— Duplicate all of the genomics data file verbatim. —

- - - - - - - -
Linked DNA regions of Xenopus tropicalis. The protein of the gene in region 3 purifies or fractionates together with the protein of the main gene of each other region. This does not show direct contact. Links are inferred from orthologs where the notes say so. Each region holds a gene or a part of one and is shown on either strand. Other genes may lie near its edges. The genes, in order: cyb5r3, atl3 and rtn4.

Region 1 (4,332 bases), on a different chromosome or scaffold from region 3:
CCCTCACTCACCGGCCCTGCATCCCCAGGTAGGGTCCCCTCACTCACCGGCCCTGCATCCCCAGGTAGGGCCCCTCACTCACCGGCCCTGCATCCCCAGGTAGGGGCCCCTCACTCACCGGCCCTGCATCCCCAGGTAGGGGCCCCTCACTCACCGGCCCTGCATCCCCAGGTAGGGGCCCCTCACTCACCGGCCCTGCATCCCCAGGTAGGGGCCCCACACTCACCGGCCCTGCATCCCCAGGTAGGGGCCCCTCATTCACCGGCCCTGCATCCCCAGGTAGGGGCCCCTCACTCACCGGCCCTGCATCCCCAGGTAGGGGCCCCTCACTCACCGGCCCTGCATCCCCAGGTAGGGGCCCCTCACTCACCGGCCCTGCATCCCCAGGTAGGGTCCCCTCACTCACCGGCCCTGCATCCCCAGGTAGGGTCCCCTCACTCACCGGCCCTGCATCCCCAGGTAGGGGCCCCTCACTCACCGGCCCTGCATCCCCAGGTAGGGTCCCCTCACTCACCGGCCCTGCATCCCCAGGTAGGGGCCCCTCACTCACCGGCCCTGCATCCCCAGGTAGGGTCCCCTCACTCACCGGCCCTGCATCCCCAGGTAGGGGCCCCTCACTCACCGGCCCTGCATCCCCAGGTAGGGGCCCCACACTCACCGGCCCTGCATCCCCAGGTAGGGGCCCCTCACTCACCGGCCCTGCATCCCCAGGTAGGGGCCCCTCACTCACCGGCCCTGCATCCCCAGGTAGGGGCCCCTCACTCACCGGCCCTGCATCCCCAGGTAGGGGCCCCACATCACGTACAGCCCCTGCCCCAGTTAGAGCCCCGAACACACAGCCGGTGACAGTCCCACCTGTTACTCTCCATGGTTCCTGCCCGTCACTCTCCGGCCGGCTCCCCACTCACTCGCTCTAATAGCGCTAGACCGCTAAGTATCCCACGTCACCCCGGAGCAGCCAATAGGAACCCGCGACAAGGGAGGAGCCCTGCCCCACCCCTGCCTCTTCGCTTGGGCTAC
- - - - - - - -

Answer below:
Linked DNA regions of Xenopus tropicalis. The protein of the gene in region 3 purifies or fractionates together with the protein of the main gene of each other region. This does not show direct contact. Links are inferred from orthologs where the notes say so. Each region holds a gene or a part of one and is shown on either strand. Other genes may lie near its edges. The genes, in order: cyb5r3, atl3 and rtn4.

Region 1 (4,332 bases), on a different chromosome or scaffold from region 3:
CCCTCACTCACCGGCCCTGCATCCCCAGGTAGGGTCCCCTCACTCACCGGCCCTGCATCCCCAGGTAGGGCCCCTCACTCACCGGCCCTGCATCCCCAGGTAGGGGCCCCTCACTCACCGGCCCTGCATCCCCAGGTAGGGGCCCCTCACTCACCGGCCCTGCATCCCCAGGTAGGGGCCCCTCACTCACCGGCCCTGCATCCCCAGGTAGGGGCCCCACACTCACCGGCCCTGCATCCCCAGGTAGGGGCCCCTCATTCACCGGCCCTGCATCCCCAGGTAGGGGCCCCTCACTCACCGGCCCTGCATCCCCAGGTAGGGGCCCCTCACTCACCGGCCCTGCATCCCCAGGTAGGGGCCCCTCACTCACCGGCCCTGCATCCCCAGGTAGGGTCCCCTCACTCACCGGCCCTGCATCCCCAGGTAGGGTCCCCTCACTCACCGGCCCTGCATCCCCAGGTAGGGGCCCCTCACTCACCGGCCCTGCATCCCCAGGTAGGGTCCCCTCACTCACCGGCCCTGCATCCCCAGGTAGGGGCCCCTCACTCACCGGCCCTGCATCCCCAGGTAGGGTCCCCTCACTCACCGGCCCTGCATCCCCAGGTAGGGGCCCCTCACTCACCGGCCCTGCATCCCCAGGTAGGGGCCCCACACTCACCGGCCCTGCATCCCCAGGTAGGGGCCCCTCACTCACCGGCCCTGCATCCCCAGGTAGGGGCCCCTCACTCACCGGCCCTGCATCCCCAGGTAGGGGCCCCTCACTCACCGGCCCTGCATCCCCAGGTAGGGGCCCCACATCACGTACAGCCCCTGCCCCAGTTAGAGCCCCGAACACACAGCCGGTGACAGTCCCACCTGTTACTCTCCATGGTTCCTGCCCGTCACTCTCCGGCCGGCTCCCCACTCACTCGCTCTAATAGCGCTAGACCGCTAAGTATCCCACGTCACCCCGGAGCAGCCAATAGGAACCCGCGACAAGGGAGGAGCCCTGCCCCACCCCTGCCTCTTCGCTTGGGCTAC